Anne Haas Dyson: Anne is a former teacher of young children and a fellow of the American Educational Research Association. Among her previous appointments was as a longtime professor at the University of California, Berkeley, where she received the campus-wide Distinguished Teaching Award. She has spent over 35 years studying the childhood cultures and literacy learning of young schoolchildren, for which she has received numerous awards. Dyson aims, first, to bring respect and intellectual attention to childhood cultures and their relationship to school learning. Young children do not participate in school because they are concerned about the national economy, international competition, or climbing a ladder to academic accolades from a grateful nation. They desire to make sense of their world and to gain companionship in what can be a confusing world. Second, she aims to document the diversity of resources (languages, popular culture texts, semiotic tools, everyday experiences) our diverse school children bring with them with which to participate intellectually and socially in school, especially in written language development. Her newest publications are both Spencer-funded: ReWRITING the basics: Literacy learning in children’s cultures (2013) and, published in 2016, Child cultures, schooling, and literacy: Global perspectives on children composing their lives.
Chris Riddell: Chris, the 2015-2017 UK Children’s Laureate, is an accomplished artist and the political cartoonist for the Observer. He has enjoyed great acclaim for his books for children. His books have won a number of major prizes, including the 2001, 2004 and 2016 CILIP Kate Greenaway Medals.Goth Girl and the Ghost of a Mouse won the Costa Children’s Book Award 2013. His work for Macmillan also includes the bestselling Ottoline books,The Emperor of Absurdia, and, with Paul Stewart, the Muddle Earth books, the Scavenger series and the Blobheads series. Chris lives in Brighton with his family.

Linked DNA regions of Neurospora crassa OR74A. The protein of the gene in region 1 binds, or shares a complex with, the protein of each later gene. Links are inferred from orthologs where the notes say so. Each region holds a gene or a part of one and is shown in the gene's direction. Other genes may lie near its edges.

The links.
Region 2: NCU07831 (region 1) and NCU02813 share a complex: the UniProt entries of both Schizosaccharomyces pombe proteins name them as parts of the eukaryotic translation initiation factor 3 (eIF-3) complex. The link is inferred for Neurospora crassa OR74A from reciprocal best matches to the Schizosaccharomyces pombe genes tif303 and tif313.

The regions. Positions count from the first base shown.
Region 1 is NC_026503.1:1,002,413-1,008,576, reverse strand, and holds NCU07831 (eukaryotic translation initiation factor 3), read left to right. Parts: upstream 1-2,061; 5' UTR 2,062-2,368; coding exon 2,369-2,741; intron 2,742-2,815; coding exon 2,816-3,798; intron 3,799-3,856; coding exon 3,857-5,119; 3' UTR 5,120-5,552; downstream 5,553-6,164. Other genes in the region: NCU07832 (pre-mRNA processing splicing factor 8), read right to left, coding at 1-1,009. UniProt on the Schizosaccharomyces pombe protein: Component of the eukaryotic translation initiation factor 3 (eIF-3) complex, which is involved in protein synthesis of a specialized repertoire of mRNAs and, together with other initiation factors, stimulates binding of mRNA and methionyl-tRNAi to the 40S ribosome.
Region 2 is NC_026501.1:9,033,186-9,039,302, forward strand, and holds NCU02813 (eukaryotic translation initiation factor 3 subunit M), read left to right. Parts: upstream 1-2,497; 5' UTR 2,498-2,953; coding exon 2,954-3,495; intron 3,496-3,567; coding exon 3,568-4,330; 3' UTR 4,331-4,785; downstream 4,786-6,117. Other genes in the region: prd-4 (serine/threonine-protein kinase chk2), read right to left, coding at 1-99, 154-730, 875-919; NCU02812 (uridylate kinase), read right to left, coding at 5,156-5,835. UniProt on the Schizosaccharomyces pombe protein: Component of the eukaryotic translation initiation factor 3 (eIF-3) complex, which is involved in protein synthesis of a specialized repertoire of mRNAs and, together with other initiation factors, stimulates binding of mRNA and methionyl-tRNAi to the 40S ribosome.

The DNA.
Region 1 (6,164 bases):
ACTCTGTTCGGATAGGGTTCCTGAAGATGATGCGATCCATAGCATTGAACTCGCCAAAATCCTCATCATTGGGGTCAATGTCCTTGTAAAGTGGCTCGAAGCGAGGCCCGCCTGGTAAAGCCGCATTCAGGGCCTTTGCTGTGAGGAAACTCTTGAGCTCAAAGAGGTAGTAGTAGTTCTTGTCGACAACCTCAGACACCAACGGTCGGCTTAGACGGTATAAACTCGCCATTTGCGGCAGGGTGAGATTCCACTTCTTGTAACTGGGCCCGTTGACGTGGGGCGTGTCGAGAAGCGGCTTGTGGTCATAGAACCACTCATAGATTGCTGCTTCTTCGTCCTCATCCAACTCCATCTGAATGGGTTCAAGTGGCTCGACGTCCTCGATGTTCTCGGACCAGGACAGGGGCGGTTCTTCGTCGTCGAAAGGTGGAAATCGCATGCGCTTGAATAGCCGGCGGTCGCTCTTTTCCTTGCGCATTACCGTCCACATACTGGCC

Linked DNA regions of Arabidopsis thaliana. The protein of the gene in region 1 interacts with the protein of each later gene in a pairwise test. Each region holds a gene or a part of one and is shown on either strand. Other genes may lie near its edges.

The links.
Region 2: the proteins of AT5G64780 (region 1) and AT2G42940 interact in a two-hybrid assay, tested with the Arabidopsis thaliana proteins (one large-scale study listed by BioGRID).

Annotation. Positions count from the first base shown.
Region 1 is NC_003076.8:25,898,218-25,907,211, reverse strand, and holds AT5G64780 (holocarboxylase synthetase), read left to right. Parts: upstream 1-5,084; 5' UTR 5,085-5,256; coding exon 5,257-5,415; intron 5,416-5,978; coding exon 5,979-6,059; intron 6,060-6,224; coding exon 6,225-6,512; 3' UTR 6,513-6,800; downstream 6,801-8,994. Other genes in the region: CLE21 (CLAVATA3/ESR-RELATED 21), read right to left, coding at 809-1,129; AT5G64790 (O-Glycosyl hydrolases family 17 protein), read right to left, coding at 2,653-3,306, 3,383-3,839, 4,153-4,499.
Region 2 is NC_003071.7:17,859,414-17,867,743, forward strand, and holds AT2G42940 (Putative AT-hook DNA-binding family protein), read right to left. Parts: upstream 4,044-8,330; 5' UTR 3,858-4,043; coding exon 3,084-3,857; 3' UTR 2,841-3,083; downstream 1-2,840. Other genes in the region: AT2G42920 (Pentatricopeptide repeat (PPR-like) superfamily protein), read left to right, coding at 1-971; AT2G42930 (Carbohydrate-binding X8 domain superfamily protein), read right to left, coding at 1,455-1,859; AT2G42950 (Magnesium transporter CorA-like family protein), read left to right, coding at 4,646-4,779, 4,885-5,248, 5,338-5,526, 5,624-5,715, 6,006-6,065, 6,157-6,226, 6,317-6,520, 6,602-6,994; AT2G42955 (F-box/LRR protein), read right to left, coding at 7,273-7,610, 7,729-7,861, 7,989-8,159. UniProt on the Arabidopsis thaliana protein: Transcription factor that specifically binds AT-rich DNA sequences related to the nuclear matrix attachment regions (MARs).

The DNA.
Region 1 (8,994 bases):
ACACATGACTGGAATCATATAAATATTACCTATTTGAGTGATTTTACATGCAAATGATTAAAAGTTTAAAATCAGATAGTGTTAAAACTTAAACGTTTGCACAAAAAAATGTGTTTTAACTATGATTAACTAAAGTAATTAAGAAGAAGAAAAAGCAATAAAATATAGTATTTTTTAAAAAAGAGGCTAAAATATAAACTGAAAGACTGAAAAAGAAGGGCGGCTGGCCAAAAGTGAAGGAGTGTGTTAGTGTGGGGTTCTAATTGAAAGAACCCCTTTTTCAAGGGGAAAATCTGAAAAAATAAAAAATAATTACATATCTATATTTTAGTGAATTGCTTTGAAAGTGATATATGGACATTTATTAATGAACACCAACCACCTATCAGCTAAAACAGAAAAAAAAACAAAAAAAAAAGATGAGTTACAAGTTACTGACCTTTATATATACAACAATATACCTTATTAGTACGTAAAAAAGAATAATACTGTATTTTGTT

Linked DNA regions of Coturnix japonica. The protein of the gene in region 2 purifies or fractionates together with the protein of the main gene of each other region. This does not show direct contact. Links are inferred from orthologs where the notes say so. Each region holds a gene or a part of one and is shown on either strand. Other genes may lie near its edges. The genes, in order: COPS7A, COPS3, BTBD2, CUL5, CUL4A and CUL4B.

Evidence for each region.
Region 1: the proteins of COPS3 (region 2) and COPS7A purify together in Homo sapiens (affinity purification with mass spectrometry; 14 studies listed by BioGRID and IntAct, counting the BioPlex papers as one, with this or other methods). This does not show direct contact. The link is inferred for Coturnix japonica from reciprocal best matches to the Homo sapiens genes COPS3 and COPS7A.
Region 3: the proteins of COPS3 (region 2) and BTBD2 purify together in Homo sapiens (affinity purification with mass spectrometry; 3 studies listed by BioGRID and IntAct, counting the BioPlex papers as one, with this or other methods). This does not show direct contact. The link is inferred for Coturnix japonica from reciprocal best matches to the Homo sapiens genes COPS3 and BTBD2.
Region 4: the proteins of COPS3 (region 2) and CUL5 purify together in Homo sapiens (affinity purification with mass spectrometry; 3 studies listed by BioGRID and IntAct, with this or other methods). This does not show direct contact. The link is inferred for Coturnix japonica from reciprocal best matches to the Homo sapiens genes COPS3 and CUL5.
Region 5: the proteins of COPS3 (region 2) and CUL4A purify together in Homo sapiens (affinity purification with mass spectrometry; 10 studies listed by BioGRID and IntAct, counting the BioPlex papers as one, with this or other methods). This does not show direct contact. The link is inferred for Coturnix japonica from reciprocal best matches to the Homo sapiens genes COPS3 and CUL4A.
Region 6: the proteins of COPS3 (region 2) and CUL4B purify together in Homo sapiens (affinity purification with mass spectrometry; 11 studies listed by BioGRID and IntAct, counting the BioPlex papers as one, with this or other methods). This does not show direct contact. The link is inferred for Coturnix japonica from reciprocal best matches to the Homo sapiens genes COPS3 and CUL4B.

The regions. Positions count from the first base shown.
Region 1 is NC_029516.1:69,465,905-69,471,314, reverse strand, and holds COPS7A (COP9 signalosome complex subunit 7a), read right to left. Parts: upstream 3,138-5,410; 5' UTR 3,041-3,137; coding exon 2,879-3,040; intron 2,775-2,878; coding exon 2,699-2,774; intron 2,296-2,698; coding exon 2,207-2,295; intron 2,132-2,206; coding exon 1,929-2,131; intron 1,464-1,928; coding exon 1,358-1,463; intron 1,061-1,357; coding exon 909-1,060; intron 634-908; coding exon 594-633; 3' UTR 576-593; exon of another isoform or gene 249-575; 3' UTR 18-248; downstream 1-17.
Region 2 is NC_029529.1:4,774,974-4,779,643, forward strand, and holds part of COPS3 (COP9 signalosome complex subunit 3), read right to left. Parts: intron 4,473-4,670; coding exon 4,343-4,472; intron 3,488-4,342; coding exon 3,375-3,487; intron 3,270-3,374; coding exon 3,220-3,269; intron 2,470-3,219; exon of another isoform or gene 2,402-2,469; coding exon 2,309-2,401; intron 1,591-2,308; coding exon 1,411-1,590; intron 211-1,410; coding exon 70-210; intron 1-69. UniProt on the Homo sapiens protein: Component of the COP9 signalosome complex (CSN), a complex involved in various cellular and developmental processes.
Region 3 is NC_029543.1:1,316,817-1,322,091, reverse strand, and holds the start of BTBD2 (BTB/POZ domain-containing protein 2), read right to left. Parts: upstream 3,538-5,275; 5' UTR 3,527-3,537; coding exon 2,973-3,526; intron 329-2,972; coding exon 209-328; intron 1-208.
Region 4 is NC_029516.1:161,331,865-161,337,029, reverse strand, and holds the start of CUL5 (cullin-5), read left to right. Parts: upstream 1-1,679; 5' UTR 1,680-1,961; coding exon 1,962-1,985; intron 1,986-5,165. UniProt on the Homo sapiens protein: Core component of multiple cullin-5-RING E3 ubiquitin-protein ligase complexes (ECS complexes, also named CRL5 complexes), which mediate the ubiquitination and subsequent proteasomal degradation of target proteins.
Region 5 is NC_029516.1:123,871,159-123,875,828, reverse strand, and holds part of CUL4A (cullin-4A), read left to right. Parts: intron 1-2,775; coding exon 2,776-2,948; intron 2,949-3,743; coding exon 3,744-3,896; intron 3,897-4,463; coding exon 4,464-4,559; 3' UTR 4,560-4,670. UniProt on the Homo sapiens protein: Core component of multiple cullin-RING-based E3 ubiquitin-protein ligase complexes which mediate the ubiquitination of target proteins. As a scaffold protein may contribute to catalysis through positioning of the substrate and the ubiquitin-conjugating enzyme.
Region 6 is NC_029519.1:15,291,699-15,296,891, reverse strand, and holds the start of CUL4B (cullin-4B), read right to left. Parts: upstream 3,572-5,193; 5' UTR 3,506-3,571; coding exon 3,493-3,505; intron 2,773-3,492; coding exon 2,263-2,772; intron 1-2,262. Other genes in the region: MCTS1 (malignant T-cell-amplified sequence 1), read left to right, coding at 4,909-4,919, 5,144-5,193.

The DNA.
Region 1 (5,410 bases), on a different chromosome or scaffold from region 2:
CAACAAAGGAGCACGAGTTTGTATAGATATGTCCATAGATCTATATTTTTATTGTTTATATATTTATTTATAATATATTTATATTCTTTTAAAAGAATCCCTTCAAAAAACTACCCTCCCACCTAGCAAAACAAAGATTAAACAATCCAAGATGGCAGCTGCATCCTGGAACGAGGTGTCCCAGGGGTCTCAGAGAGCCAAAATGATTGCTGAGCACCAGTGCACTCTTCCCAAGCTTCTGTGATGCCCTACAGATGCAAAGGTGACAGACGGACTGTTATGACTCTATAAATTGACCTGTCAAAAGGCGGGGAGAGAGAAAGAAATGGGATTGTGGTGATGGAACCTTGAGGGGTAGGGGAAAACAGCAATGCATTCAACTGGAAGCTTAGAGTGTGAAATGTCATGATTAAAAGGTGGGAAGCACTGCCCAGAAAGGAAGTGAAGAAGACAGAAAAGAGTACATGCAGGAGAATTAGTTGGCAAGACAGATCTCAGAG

Sunday 14 July 2019
Andrew Burn: Andrew is Professor of English, Media and Drama at the UCL Institute of Education, and director of the DARE research centre (Digital|Arts|Research|Education) www.darecollaborative.net. He was for 24 years a secondary teacher of English, Media and Drama.He has researched and published work on many aspects of the media arts, including young people’s production of digital media such as computer games, digital video and animation. He has directed two large projects on children’s playground games with the University of Sheffield, the British Library and the Bodleian Library. He has spoken on media education, arts education, literacy and games at conferences throughout Europe as well as elsewhere in the world. His books include Making New Media: creative production and digital literacies (New York: Peter Lang); Media Literacy in Schools: Practice, Production, Progression (London: Sage); and Children’s Games in the New Media Age (Farnham: Ashgate). Personal website: www.andrewburn.org
The Call for Papers is now closed.
UKLA will not be offering a residential package for this conference. If you wish to book accommodation for this conference, please visit the Sheffield Hallam accommodation webpage for special deals at nearby hotels.
To find out more about the city of Sheffield visit the Welcome to Sheffield website.